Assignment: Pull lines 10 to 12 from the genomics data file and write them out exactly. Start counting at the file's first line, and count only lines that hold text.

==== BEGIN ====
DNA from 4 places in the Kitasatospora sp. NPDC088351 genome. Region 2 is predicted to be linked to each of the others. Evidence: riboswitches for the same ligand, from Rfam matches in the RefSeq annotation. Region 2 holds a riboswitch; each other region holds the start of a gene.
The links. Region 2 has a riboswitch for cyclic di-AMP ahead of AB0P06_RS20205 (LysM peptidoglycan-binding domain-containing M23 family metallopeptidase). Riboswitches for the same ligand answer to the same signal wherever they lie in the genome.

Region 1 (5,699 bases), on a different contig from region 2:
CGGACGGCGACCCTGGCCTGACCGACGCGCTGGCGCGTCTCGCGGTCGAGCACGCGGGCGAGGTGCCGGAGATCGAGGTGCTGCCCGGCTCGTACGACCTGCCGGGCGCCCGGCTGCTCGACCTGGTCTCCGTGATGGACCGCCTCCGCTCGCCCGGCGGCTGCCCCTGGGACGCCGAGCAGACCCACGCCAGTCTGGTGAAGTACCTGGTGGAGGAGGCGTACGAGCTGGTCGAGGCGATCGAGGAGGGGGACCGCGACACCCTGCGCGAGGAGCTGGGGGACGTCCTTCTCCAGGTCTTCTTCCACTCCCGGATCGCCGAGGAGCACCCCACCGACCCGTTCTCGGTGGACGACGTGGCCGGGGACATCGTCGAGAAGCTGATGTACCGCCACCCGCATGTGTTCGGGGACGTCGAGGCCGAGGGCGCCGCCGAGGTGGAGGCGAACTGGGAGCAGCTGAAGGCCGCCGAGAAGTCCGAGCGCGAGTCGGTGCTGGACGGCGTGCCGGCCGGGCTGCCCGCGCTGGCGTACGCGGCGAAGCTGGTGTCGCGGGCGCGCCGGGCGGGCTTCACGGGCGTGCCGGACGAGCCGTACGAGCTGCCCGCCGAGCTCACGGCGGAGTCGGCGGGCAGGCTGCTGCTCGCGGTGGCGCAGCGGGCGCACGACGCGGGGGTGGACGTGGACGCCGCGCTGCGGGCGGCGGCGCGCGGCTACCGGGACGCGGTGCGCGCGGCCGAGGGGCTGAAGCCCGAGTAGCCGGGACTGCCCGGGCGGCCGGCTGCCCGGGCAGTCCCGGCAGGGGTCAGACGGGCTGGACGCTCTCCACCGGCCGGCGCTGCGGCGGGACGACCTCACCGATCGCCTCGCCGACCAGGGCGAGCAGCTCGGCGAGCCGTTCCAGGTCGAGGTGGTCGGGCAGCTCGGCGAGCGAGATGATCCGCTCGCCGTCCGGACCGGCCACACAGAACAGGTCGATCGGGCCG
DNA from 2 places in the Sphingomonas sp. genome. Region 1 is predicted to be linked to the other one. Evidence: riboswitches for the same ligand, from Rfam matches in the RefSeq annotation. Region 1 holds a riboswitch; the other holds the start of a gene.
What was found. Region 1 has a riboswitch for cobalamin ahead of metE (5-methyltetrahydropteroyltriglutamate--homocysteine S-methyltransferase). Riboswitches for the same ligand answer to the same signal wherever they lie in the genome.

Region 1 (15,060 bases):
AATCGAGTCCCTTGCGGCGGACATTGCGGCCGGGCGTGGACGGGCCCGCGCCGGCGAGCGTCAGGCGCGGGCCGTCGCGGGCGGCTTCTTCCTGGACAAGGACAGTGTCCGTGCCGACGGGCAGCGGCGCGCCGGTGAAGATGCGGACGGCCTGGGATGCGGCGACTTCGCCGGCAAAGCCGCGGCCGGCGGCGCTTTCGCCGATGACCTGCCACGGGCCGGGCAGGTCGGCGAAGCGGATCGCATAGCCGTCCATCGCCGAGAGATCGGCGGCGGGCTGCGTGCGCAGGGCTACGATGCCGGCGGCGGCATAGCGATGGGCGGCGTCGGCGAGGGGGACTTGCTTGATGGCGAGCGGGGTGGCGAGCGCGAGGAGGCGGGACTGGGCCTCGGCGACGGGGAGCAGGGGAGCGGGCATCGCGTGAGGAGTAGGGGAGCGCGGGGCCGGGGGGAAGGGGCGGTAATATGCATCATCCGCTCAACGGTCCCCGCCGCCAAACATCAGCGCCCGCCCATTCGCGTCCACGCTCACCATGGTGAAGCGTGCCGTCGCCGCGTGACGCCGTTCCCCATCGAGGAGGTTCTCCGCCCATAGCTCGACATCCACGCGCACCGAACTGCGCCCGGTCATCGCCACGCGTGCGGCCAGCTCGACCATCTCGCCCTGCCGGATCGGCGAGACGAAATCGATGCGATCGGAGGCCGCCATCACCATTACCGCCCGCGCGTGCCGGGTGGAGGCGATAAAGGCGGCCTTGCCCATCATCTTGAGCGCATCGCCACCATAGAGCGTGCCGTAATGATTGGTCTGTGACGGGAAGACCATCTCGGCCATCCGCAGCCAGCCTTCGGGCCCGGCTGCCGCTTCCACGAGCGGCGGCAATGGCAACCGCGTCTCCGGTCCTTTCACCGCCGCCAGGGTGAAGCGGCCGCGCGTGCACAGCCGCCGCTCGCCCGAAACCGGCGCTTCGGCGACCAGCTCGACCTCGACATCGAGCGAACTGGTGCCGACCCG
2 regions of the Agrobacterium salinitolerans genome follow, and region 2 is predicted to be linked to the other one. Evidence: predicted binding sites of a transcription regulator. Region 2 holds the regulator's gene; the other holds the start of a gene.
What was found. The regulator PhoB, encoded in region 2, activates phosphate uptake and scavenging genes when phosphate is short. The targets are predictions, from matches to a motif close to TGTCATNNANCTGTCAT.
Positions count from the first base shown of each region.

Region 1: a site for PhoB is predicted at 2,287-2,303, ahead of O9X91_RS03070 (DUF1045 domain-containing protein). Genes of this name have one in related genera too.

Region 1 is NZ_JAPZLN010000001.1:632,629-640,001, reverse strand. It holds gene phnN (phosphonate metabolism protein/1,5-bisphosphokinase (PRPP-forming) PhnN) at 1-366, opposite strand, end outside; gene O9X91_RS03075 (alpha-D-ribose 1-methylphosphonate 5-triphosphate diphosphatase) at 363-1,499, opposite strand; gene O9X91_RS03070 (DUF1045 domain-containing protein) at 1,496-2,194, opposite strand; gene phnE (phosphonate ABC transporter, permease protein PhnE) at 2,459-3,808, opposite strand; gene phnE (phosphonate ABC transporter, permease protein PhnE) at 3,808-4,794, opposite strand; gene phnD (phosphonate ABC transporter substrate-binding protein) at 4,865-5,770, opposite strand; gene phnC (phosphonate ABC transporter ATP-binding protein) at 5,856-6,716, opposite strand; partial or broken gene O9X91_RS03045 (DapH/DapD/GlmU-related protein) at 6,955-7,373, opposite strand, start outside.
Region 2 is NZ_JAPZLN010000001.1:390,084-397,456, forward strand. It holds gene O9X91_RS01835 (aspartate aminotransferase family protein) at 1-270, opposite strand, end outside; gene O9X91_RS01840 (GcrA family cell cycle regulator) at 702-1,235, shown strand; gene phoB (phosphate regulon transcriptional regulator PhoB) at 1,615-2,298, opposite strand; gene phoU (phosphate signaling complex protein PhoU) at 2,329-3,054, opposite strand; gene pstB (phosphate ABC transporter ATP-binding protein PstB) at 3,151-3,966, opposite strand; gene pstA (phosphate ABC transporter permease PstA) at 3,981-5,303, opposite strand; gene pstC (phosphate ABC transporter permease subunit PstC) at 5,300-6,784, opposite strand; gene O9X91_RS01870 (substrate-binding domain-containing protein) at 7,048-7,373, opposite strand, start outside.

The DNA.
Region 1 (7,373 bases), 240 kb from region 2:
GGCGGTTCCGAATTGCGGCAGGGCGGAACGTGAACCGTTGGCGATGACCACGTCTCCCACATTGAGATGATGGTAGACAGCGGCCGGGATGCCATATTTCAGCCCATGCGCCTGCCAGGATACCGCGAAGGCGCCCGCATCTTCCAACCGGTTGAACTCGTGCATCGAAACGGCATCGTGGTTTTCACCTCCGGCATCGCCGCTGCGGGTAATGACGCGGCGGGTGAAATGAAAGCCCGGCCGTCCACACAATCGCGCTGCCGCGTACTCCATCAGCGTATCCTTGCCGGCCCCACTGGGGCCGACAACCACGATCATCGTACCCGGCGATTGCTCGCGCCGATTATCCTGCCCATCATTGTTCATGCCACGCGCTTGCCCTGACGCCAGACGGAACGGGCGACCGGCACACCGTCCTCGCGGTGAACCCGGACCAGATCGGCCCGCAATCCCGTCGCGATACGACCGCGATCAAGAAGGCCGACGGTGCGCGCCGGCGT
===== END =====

What was found. The regulator PhoB, encoded in region 2, activates phosphate uptake and scavenging genes when phosphate is short. The targets are predictions, from matches to a motif close to TGTCATNNANCTGTCAT.
Positions count from the first base shown of each region.

Region 1: a site for PhoB is predicted at 2,287-2,303, ahead of O9X91_RS03070 (DUF1045 domain-containing protein). Genes of this name have one in related genera too.